Taiwan resort's marketing blitz nets Hong Kong tourists
Hotels cash in on Hongkongers' newfound interest in Kenting, aided by a popular film
The five-star Chateau Beach Resort at the southern tip of Taiwan - one of the island's priciest hotels with room rates averaging NT$5,000 (HK$1,300) a night - upgrades its guest rooms every year, with the next round set to cost NT$80 million.
The 15-year-old resort, which has its own beach, is also adding to its roster of water-related activities. And it belongs to a local hotel association in Kenting that goes on marketing offensives every year.
The hotel happens to be part of the original reason Hong Kong tourists started showing up en masse almost six years ago. Scenes of its guest rooms, which open onto a line of parasols on a tropical beach, featured in the blockbuster Taiwanese film Cape No7, which garnered fans across the strait and contributed heavily to Hong Kong's interest in Kenting.
The broader Kenting National Park resort area doesn't count how many Hong Kong tourists come through, but Taiwan's immigration agency says 55,392 arrived at nearby Kaohsiung International Airport last year, up from 44,108 in 2007, the year before the film came out. Arrivals to Taiwan's major international airport, which serves the capital Taipei, fell 39.7 per cent over the same period to 243,973 last year.
The 293-room hotel now sees 7,500 guests from Hong Kong and Macau a year, half of its visitors from outside Taiwan. They contributed NT$35 million, or 5 per cent of its annual income, general manager Tsai Te-hsiang said.
Kenting itself, a relatively inexpensive peninsula of sandy beaches, coral-festooned water and rocky coves that stays warm year-round, was keen to lure people from Hong Kong, he said.
"We're on the beach and the only one in Taiwan like that, a big difference from other hotels," Tsai said. "Our natural environment and climate also make guests fall in love with it. Transport is convenient at the moment, too. Drop-offs and pick-ups co-ordinate with flight schedules. And our prices here are cheaper compared with Hong Kong. Hong Kong is such a big city, with so many people. Here they can relax."
The hotel vies for Hong Kong tourists with 20 others in Kenting and 86 smaller guest houses. Hong Kong is just a 75-minute flight from the southern Taiwan port city of Kaohsiung, with Kenting a further 21/2 hours away by bus or taxi.
Carrie Ho, a 50-year-old investment bank research staffer from Hong Kong, chose to show seven friends from Canada Kenting in April last year because of its mild weather, convenience and novelty value. They spent five days, four nights and about NT$24,000 each. Their group booked a car from Kaohsiung and reached the beach without a hitch, Ho said.
Their next few days were spent sight-seeing and taking photos. "My friends from Canada didn't want to go too far because they had already travelled so long and had been before to Shanghai and Bangkok," she said.
Kenting was also more "modern" than other vacation spot candidates, she added. "I thought the scenic attractions and guesthouses would be kind of dirty, but they weren't," she said.
After seeing her Kenting posts on Facebook, several family members took their own five-day trip in September.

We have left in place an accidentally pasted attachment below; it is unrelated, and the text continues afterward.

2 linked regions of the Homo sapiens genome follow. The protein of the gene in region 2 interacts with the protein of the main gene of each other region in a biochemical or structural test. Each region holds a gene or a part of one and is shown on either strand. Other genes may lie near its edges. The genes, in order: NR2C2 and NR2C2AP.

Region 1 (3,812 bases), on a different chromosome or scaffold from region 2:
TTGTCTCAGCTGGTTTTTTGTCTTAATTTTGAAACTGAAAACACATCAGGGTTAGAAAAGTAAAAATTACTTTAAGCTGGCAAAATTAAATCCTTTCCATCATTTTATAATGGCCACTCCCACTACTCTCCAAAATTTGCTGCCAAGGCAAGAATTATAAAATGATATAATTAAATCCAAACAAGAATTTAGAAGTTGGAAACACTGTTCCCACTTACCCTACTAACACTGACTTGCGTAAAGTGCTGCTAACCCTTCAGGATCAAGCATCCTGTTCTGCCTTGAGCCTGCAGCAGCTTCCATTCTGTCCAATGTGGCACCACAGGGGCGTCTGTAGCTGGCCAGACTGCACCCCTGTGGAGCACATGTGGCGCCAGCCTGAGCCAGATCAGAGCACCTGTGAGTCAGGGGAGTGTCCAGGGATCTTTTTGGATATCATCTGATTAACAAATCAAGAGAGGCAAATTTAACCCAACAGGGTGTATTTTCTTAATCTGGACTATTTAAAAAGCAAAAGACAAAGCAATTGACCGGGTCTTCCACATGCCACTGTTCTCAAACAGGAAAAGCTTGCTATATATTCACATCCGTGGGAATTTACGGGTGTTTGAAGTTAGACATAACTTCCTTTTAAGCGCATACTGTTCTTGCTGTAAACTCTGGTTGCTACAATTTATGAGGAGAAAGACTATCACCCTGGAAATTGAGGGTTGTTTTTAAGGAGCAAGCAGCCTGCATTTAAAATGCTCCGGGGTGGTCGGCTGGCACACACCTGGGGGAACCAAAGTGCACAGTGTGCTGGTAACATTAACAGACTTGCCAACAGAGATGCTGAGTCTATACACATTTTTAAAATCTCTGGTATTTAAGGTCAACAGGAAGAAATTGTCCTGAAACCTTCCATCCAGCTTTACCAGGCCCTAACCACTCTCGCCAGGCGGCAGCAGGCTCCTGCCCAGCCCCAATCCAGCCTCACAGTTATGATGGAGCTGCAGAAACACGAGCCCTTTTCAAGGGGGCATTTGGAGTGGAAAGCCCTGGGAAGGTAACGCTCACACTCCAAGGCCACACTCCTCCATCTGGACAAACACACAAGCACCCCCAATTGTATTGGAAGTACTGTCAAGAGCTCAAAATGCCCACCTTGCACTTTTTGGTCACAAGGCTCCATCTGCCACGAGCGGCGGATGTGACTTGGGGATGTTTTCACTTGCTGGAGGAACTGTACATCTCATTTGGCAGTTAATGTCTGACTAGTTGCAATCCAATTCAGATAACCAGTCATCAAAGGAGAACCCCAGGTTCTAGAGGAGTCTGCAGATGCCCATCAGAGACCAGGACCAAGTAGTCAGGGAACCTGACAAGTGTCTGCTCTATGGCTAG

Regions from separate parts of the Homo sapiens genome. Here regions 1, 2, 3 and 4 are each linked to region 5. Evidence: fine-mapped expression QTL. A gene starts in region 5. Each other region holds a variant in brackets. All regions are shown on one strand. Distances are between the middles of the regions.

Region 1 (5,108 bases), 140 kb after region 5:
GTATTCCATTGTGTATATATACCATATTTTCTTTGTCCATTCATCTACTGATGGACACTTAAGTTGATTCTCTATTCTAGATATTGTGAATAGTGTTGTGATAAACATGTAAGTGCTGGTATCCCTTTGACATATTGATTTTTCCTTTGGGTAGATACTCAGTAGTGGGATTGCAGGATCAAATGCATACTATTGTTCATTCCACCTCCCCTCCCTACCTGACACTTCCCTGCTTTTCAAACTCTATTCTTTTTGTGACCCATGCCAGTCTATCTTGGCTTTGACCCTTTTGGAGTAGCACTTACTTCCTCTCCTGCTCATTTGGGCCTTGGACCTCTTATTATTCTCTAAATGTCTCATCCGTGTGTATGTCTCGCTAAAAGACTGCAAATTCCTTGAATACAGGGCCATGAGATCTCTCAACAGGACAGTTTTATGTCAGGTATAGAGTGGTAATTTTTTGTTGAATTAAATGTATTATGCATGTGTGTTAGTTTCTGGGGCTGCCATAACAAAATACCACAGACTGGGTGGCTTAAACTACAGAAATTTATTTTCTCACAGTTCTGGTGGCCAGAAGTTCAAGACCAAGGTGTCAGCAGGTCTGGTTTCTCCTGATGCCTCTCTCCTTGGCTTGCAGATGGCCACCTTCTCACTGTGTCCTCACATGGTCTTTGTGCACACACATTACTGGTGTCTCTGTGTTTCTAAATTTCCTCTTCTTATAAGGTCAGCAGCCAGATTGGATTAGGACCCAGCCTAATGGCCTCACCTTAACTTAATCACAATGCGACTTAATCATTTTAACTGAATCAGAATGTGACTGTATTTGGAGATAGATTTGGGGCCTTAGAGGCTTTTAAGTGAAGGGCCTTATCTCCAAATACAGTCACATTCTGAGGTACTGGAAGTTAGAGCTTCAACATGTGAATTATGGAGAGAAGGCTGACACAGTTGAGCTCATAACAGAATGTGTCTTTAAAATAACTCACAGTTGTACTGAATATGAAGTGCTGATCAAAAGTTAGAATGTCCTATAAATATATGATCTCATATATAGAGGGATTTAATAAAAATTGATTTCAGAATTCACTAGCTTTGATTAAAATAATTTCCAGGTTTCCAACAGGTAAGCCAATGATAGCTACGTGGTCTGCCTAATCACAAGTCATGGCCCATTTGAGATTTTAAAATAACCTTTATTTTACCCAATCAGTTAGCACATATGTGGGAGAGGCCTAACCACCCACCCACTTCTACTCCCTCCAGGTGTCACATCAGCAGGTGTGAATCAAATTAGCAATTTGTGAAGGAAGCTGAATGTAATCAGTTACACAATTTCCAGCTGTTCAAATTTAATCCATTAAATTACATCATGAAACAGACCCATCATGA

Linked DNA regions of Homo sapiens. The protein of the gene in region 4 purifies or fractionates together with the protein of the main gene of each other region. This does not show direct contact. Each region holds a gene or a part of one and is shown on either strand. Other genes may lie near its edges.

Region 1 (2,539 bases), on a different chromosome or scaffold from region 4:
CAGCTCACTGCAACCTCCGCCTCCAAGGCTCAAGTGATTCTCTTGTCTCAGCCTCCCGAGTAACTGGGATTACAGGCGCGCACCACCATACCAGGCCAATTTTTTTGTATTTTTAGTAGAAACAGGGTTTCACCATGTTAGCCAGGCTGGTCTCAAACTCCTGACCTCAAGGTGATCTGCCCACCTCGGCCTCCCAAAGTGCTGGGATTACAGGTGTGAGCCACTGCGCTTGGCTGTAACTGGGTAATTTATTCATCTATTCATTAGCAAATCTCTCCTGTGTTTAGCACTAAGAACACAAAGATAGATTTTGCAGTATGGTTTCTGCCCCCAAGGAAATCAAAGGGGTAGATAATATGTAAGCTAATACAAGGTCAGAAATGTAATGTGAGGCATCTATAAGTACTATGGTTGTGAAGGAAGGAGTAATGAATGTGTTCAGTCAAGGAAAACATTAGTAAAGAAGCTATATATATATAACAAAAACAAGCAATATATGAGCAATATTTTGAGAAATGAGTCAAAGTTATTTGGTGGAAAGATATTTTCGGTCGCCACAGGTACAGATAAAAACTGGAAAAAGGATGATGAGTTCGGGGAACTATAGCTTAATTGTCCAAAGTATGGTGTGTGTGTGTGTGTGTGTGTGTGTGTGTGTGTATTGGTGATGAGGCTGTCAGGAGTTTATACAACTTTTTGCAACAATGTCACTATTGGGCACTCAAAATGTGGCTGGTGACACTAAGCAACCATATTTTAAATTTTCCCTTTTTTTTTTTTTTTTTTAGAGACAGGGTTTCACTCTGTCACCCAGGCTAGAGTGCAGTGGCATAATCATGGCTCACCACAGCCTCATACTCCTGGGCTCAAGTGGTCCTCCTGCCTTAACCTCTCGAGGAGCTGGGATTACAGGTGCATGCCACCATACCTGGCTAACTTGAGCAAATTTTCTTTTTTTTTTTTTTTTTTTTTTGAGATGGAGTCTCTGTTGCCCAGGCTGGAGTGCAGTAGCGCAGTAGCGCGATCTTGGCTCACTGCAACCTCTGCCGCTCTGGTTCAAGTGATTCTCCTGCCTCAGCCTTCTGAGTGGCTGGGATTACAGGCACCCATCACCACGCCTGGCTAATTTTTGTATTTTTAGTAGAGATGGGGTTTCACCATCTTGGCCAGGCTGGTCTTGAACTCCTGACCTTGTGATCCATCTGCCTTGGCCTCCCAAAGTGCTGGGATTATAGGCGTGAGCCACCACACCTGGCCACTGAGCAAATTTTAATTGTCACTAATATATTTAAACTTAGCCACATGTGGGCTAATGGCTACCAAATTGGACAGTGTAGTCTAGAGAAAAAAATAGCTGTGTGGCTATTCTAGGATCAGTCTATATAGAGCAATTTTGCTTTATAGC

Hotel operators in Kenting plus surrounding Pingtung county, which is keen to attract more tourists from Hong Kong, are looking for ways to make the place livelier and more convenient.
The Chateau resort outdoes smaller, inland hotels by giving guests access to canoes and sailing boats. More activities are coming, including some aimed at children, Tsai said.
Other inns are also expanding or remodelling to draw tourists, including ones from Hong Kong, as the resort area's overall visitor count grows. The national park logged 6.34 million visitors in 2011 and seven million last year.
One inland guesthouse advertises a relaxing, European countryside theme. Other small inns work with diving instructors and one hotel has teamed up with Giant Manufacturing to rent high-end bikes.
Tsai's hotel has spotted car reservations as a service gap and has started to work with rental companies in Kaohsiung as its Hong Kong-Macau guest contingent grows faster than any other. "Then they can get right into a car from the airport after we've reserved it for them," Tsai said.
Airport service is nothing new to Kenting. The Maya House inn has arranged airport pick-ups and drop-offs for five years, but a year ago added a more unusual amenity for its Hong Kong guests.
"We've prepared electric bikes because Hong Kong visitors often can't get licences to drive in Taiwan," said Lin Shu-min, owner of the 10-year-old, 10-room inn that's 500 metres from the resort area's main road.
Mainland Chinese tourists, whose arrivals to Kaohsiung grew 43 per cent from June last year to 27,459 in September this year, also cannot get licences to drive in Taiwan.
Pingtung county joins Kaohsiung every year in helping promote the peninsula's hotels at the Hong Kong International Travel Fair. Based on traveller feedback, it now aims to add signage because Hong Kong visitors sometimes get lost, said Hsiao Yu-lung, from the county's information and tourism department.
Today's signs point to core scenic attractions but miss some lesser-known spots on the less-developed eastern and western sides of the peninsula. Local bus schedules are not posted along some of the routes, leaving some passengers with waits of up to an hour.
"A lot of young backpackers need a way to get more comprehensive information about transport and places to stay, plus introductions to places," Hsiao said. "But the spoken language and characters are essentially the same [in Hong Kong and Taiwan]. It's not a problem of, say, that you can't rent a car, but of knowing where you can do it."